A recently released report by the Inspector General of the Department of Energy calls into question the idea that loans made by the Department of Energy are made by uninterested experts, who care deeply about taxpayer dollars:
The Department of Energy ignored warnings by internal solar experts when it subsidized a solar company backed by a major Democratic donor that went bankrupt in 2012, according to a report from federal watchdogs.
Abound Solar filed for Chapter 7 bankruptcy protection in June 2012 and laid off 125 employees. By that time it had drawn on almost $70 million of its $400 million DOE loan guarantee.
According to a DOE inspector general report released on Thursday, market conditions led to Abound’s collapse, but the department, while aware of those conditions, ignored the advice of its own experts when it continued financing the company in 2011.
You can read the report here. Below are a few gems from the report:
We found that Program had not consulted with the Board concerning a material change in the credit subsidy for the loan subsequent to the recommendation to approve conditional commitment. Specifically, the Program lowered its recovery rating estimate, the potential recovery in the event of default, from 38 percent originally presented to the Board at loan commitment to 8.3 percent prior to loan closing and did not consult with the Board concerning the reduction. The Program’s policies and procedures require Board reconsideration when there are material changes to the terms and conditions of a loan. Additionally, Program officials asserted that a loan could be resubmitted to the Board if the key credit characteristics of the transaction materially changed.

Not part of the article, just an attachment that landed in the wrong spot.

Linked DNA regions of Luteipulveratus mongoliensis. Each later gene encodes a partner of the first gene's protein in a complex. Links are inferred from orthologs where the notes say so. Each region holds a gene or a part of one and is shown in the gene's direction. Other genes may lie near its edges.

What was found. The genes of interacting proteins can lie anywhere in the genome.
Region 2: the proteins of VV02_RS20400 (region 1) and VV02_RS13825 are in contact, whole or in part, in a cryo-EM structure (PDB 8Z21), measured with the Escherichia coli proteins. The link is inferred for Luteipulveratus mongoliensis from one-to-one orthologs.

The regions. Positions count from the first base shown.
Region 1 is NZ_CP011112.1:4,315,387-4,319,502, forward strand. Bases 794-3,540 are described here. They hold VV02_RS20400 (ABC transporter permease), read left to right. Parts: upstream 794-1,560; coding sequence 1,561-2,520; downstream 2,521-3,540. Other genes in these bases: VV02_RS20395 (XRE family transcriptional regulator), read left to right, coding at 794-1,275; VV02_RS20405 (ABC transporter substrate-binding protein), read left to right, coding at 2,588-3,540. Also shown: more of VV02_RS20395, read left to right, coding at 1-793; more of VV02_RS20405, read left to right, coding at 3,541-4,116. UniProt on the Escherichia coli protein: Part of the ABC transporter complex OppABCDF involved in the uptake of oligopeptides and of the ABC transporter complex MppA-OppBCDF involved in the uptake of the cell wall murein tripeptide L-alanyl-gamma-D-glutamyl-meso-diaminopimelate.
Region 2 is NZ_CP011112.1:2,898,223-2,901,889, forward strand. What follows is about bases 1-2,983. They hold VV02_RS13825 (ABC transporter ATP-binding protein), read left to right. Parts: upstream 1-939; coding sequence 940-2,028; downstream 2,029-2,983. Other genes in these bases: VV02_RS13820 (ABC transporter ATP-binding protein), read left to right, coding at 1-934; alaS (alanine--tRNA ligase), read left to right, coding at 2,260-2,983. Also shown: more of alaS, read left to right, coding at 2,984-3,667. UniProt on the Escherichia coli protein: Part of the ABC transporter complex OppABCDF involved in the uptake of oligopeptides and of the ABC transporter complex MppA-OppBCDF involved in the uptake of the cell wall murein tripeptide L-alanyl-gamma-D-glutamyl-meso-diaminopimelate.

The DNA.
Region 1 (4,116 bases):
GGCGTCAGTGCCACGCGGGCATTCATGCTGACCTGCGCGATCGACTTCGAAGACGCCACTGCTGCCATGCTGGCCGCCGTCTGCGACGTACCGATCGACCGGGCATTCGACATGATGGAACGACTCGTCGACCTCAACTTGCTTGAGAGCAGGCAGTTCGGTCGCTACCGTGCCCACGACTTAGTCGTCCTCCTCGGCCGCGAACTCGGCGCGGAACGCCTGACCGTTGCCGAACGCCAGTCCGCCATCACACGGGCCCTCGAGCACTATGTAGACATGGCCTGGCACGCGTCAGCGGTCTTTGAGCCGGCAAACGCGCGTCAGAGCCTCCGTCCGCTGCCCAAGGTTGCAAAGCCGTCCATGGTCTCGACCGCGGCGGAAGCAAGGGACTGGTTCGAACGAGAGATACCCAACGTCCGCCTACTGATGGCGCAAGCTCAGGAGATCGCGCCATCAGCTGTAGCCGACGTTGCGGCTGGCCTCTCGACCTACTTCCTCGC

When making a loan, one thing to consider is the amount of money that you can recover by selling remnants of the company or its raw materials in the event of a bankruptcy. For whatever reason, the initial estimate indicated that the company would recover a significant portion of money. An updated estimate was much smaller, only an estimated 8 percent recovery compared to a 38 percent recovery. A huge change in the recovery estimate required another approval, which the Department of Energy did not attempt to get.
Additionally, some internal solar analysts at the Department of Energy suspected that handing over any additional money (after the first disbursement of funds) was not a good idea:
While the Program’s Independent Engineer believed that Abound’s plans to address the issues were achievable and the project funding should continue, the Program’s internal solar expert recommended the Program not approve additional disbursements at that time based on the number, severity, and frequency of Abound’s product and quality control issues.
Further, we found that the internal solar expert had previously expressed concerns to the Program regarding deficiencies in Abound’s quality control. Specifically, 1 month prior to the on-site visit, the solar expert, following a presentation by Abound on its technical issues and proposed fixes, concluded that a multi-month verification program was appropriate before proceeding with the expansion of the Colorado facility beyond executing its proposed corrections on one line. Despite the technical shortfalls and the identified concerns regarding quality control, the Program approved the restart of disbursements in April 2011, without reconciling the conflicting opinions of the independent Engineer and the solar expert.
And finally, the mega-donor who backed the investment donated lots of money to Obama’s election campaign. Surprised?
Abound was backed financially by Bohemian Companies, an investment firm owned by Democratic mega-donor Pat Stryker. Bohemian was also one of Abound’s largest customers, purchasing its solar panels for the company’s Loveland, Colo., headquarters.
Stryker has given national Democrats more than $523,000 since 2007, but her chief interests remain in Colorado, where she has given $3 million to political organizations over that time. Stryker trails only Polis and Gill for the title of Colorado’s largest political donor.
One of the many reasons the government shouldn’t be playing venture capitalist.